– You will participate in planning CAST and other conferences. If you are involved in producing another testing conference, some potential conflicts could arise:Which conference gets your best ideas and energy?Could you participate in selecting a tutorial leader, speaker, or chair without the perception of a quid pro quo if you lead a tutorial, speak, or chair a conference someone else organizes? Another issue could arise from sponsorship for a conference, whether AST sponsors or AST is sponsored.

– AST provides Grant funds to non-profit meetups and certain conferences. Being a recipient and a giver at the same time could be an obvious conflict. It’s also worth considering some of the other angles mentioned in the previous example for conferences, specifically around quid pro quo relationships.

– Any employee-employer, supervisory, business, or mentoring relationships/partnerships a Board Member has can introduce a potential conflict. An example of this is if the person a Board Member has a relationship with is asking for grant money, applying to speak at CAST, or sponsoring CAST.

Please describe any potential conflicts of interest you could personally encounter as an AST Board Member.How would you recommend the rest of the board address these conflicts?

The only potential conflicts of interest I can imagine having is with teaching BBST. I’ve taught these classes on my own and with Kaner, Fielder and Associates. Although if elected I will definitely stop teaching classes outside of AST-BBST and refer anyone I meet to take classes with us (something I already do). I’d rather advocate for AST to teach them than any other place. Otherwise I don’t see any potential conflicts. Addressing conflicts can be challenging because we might not see them initially. However when they are identified we should make swift and transparent actions to remove these conflicts of interest. Board members should be treated like every other member and more importantly Board Members should think about the impact of their perceived involvement in such activities. As someone potentially new to the board I would prefer if we had some published guidelines on how to handle potential conflicts of interests along with some recommended resolutions.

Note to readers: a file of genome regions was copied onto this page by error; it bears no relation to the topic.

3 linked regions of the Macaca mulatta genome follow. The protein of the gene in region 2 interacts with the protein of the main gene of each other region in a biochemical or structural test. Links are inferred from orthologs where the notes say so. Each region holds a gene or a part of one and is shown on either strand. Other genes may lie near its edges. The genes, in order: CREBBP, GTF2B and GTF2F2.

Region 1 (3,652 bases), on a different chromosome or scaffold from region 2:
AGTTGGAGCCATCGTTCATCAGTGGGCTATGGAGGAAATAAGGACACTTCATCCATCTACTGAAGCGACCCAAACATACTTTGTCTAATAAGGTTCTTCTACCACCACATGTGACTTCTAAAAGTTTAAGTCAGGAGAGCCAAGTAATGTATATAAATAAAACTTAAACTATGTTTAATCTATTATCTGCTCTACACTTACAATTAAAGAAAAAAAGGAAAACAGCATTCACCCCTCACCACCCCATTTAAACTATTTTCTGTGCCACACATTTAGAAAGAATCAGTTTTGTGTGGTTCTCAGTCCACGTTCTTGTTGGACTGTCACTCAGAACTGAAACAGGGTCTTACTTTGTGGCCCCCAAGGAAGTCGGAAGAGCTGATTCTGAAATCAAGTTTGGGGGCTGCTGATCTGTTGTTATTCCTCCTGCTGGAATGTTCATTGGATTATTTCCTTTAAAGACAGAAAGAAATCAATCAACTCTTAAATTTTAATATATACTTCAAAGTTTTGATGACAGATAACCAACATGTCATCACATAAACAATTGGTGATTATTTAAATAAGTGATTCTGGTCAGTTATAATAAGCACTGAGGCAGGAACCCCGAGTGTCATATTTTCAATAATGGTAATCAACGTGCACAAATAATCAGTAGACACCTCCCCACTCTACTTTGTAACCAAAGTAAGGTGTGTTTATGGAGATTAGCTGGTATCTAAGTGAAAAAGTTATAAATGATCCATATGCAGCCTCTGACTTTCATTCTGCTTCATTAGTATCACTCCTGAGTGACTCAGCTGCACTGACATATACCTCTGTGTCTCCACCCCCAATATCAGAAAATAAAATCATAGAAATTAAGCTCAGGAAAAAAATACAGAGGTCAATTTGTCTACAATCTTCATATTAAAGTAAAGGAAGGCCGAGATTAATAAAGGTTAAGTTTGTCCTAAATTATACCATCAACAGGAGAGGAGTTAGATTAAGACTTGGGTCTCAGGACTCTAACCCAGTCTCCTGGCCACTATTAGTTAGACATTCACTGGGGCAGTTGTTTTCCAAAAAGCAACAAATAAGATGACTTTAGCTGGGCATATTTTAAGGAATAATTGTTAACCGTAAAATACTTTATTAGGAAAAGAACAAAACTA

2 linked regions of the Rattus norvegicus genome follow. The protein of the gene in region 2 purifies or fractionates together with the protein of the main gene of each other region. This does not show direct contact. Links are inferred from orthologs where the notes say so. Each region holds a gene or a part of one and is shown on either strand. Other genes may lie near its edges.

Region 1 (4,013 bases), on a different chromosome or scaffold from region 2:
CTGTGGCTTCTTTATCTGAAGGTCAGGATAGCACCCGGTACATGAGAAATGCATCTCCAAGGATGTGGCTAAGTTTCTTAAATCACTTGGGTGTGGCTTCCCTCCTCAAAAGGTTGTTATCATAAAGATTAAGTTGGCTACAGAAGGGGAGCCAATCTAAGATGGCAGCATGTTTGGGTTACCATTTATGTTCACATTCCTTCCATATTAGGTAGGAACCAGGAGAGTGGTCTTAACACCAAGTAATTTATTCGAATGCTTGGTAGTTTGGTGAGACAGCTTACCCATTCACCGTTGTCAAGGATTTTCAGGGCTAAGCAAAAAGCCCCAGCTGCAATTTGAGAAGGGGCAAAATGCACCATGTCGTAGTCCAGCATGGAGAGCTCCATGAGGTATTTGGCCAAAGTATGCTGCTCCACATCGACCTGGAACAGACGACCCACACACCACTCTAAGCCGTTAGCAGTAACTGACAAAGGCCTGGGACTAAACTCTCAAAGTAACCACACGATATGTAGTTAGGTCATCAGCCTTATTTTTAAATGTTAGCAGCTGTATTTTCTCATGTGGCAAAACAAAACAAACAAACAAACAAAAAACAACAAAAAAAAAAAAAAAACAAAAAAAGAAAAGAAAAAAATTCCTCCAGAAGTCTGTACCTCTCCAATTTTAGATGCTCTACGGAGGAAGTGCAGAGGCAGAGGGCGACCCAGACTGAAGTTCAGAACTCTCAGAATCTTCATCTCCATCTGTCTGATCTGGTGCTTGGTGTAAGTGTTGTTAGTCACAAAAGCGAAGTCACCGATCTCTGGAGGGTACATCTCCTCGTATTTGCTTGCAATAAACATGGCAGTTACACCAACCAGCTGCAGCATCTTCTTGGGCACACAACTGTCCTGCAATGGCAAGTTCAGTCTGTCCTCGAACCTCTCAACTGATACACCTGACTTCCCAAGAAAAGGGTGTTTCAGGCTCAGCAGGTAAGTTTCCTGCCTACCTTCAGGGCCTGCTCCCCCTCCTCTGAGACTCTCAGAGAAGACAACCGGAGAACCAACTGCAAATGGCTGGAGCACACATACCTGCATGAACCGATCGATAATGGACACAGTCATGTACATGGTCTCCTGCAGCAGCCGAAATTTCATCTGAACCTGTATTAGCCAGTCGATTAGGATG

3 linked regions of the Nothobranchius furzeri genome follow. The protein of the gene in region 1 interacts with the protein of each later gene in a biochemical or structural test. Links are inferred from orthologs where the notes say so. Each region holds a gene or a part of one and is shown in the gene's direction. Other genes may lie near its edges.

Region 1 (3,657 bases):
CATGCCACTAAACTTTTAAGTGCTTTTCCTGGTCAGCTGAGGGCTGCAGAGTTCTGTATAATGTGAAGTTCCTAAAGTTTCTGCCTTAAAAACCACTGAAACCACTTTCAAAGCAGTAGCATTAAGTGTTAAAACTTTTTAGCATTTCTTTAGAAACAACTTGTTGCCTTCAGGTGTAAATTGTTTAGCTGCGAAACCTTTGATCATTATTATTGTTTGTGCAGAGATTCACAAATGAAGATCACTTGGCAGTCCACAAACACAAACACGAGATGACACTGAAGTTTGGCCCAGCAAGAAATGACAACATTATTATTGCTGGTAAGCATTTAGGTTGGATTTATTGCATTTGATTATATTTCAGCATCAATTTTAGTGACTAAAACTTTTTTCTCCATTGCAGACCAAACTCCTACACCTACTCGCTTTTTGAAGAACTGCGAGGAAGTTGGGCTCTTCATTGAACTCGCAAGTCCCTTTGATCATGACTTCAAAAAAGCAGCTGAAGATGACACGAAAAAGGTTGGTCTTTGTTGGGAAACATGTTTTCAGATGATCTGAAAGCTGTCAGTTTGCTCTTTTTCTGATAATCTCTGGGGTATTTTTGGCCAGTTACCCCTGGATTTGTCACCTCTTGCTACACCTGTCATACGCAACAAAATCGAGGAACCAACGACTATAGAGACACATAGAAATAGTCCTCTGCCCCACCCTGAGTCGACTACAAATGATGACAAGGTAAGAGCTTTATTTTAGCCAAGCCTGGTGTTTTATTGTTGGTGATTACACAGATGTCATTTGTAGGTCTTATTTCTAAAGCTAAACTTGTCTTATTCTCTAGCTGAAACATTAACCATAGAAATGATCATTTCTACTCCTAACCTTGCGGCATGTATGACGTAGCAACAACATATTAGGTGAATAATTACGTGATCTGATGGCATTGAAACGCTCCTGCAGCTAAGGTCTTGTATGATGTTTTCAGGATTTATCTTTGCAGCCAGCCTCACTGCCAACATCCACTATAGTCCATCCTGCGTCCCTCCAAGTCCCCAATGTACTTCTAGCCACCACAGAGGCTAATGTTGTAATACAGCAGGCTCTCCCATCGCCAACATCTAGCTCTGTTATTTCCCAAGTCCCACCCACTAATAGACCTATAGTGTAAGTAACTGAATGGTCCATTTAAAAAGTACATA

How should AST promote diversity, of all kinds, within our own organization and within the wider testing and technology communities?

Like any change I would suggest starting small and with something we can control. One small but powerful example would be to regularly nominate a diverse set of members to the Board of Directors who we think would be successful but also represent our membership population. Doing this will set an internal standard for the organization and if we continue to improve it would set a leadership example for the greater testing community as well. It’s also a very visible action with a positive goal in mind. If we fail to nominate an appropriate diverse group of individuals, we’ll need to do a retrospective and figure out how to address the problem. The standard will have been set. If we are successful with our nominations and the candidates are elected, we will have a diverse management team making smart decisions for our future. We also set ourselves up to be a leader among the wider testing and technology communities!